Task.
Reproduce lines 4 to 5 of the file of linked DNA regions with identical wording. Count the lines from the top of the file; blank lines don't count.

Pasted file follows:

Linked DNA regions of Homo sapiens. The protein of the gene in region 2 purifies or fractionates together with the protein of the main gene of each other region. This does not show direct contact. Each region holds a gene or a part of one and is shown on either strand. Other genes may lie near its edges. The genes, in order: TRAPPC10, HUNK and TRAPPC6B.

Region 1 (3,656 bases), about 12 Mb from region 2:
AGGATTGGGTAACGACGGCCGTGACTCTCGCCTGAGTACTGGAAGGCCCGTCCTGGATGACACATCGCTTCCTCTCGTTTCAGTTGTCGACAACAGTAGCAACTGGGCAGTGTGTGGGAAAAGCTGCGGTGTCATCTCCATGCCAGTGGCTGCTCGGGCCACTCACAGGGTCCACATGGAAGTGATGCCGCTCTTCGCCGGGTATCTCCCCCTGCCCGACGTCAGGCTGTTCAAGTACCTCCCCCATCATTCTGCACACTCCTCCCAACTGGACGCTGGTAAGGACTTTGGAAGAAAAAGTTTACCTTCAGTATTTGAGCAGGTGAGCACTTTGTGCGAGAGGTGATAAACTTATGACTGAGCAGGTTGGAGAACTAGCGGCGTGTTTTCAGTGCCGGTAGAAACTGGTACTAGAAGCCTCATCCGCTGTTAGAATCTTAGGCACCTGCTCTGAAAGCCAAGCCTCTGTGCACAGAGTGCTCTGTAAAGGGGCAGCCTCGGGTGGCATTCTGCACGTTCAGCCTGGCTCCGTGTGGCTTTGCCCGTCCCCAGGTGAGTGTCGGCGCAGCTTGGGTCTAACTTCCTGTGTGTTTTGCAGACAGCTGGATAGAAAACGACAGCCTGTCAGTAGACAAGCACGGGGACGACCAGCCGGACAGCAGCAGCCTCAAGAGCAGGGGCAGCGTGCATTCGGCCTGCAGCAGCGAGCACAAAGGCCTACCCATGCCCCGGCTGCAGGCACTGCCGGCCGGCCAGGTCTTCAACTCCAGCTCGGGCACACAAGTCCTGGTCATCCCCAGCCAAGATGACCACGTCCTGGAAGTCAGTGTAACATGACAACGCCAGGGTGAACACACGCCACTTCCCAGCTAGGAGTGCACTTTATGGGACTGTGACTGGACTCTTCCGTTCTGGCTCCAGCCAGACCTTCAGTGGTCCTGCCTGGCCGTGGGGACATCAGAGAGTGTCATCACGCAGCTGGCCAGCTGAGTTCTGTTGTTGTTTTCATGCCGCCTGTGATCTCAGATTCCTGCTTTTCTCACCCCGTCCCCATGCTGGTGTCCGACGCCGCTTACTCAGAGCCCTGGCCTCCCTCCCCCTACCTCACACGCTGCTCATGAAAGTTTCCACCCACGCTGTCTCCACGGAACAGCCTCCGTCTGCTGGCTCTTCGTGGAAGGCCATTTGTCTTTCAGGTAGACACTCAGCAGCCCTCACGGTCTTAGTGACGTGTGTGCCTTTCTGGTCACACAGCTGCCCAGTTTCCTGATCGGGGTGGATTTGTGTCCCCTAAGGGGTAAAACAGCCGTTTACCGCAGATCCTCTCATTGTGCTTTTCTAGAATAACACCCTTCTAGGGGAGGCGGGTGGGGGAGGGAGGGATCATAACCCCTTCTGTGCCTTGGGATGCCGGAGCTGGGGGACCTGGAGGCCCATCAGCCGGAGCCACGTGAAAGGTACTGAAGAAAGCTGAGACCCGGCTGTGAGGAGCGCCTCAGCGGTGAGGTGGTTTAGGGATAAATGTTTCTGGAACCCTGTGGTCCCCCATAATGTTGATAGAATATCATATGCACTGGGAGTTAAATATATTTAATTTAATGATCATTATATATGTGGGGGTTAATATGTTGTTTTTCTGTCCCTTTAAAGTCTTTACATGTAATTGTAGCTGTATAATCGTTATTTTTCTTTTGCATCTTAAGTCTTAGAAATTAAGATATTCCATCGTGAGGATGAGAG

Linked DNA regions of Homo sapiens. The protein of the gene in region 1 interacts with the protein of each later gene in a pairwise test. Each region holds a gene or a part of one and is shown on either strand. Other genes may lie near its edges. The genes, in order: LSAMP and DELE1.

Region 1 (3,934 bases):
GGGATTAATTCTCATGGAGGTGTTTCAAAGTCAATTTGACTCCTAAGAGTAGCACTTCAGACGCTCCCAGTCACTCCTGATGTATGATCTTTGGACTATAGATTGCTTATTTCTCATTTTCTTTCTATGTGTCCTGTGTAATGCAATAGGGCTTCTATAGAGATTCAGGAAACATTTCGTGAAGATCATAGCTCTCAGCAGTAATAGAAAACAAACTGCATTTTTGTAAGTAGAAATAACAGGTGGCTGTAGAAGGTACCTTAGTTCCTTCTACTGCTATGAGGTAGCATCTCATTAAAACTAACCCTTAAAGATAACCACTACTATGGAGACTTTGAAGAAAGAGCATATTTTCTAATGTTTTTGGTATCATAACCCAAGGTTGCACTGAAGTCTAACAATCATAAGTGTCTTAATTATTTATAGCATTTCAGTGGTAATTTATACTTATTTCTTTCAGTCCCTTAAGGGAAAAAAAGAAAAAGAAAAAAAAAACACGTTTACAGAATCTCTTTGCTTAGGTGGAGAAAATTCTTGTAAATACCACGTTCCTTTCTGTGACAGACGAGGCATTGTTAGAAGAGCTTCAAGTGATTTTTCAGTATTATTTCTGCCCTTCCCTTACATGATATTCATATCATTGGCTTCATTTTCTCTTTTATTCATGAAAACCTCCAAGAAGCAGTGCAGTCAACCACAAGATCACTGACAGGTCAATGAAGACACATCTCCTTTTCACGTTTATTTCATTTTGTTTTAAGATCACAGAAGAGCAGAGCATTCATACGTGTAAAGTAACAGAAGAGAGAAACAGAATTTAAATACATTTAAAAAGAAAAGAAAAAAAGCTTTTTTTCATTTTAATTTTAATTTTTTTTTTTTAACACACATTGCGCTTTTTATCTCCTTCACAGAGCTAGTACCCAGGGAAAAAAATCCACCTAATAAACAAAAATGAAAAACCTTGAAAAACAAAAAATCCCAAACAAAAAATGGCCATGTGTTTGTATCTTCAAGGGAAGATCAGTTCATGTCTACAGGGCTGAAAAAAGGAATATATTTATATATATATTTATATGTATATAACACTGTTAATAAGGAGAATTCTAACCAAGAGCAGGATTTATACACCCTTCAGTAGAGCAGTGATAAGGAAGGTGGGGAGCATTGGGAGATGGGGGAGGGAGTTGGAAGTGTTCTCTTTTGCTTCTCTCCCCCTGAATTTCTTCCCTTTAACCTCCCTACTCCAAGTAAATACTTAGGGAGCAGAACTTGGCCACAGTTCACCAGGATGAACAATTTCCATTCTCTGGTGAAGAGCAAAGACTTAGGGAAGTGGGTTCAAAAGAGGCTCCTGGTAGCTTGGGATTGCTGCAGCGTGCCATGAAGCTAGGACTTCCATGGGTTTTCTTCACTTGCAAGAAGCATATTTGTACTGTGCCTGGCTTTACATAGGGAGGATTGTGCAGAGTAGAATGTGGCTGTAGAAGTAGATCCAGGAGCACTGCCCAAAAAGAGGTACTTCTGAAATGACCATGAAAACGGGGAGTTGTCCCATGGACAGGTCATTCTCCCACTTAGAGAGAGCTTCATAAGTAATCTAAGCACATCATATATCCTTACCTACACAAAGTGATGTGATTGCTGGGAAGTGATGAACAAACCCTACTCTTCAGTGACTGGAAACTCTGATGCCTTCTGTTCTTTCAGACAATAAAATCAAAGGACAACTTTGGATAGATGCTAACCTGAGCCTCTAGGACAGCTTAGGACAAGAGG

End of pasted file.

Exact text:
Linked DNA regions of Homo sapiens. The protein of the gene in region 1 interacts with the protein of each later gene in a pairwise test. Each region holds a gene or a part of one and is shown on either strand. Other genes may lie near its edges. The genes, in order: LSAMP and DELE1.

Region 1 (3,934 bases):